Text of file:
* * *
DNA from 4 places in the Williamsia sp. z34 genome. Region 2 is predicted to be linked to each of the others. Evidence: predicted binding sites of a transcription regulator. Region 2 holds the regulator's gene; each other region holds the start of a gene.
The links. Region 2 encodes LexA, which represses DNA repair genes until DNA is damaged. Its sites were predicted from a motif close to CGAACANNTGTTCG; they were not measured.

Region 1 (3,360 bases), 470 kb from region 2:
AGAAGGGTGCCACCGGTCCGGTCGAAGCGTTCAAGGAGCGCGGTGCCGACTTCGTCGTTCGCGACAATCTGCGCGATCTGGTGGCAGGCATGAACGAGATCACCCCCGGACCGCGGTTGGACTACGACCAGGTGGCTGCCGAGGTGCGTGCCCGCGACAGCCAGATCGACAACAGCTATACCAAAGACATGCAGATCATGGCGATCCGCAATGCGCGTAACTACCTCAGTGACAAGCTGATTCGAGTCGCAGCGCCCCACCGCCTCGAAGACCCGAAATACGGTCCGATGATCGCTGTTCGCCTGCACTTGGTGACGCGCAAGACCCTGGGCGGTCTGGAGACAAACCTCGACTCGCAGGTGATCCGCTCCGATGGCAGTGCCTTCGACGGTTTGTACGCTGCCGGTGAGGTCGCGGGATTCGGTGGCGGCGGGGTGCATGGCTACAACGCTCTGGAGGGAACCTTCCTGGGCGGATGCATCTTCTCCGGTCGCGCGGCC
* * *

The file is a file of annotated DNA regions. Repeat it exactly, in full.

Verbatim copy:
DNA from 4 places in the Williamsia sp. z34 genome. Region 2 is predicted to be linked to each of the others. Evidence: predicted binding sites of a transcription regulator. Region 2 holds the regulator's gene; each other region holds the start of a gene.
The links. Region 2 encodes LexA, which represses DNA repair genes until DNA is damaged. Its sites were predicted from a motif close to CGAACANNTGTTCG; they were not measured.

Region 1 (3,360 bases), 470 kb from region 2:
AGAAGGGTGCCACCGGTCCGGTCGAAGCGTTCAAGGAGCGCGGTGCCGACTTCGTCGTTCGCGACAATCTGCGCGATCTGGTGGCAGGCATGAACGAGATCACCCCCGGACCGCGGTTGGACTACGACCAGGTGGCTGCCGAGGTGCGTGCCCGCGACAGCCAGATCGACAACAGCTATACCAAAGACATGCAGATCATGGCGATCCGCAATGCGCGTAACTACCTCAGTGACAAGCTGATTCGAGTCGCAGCGCCCCACCGCCTCGAAGACCCGAAATACGGTCCGATGATCGCTGTTCGCCTGCACTTGGTGACGCGCAAGACCCTGGGCGGTCTGGAGACAAACCTCGACTCGCAGGTGATCCGCTCCGATGGCAGTGCCTTCGACGGTTTGTACGCTGCCGGTGAGGTCGCGGGATTCGGTGGCGGCGGGGTGCATGGCTACAACGCTCTGGAGGGAACCTTCCTGGGCGGATGCATCTTCTCCGGTCGCGCGGCC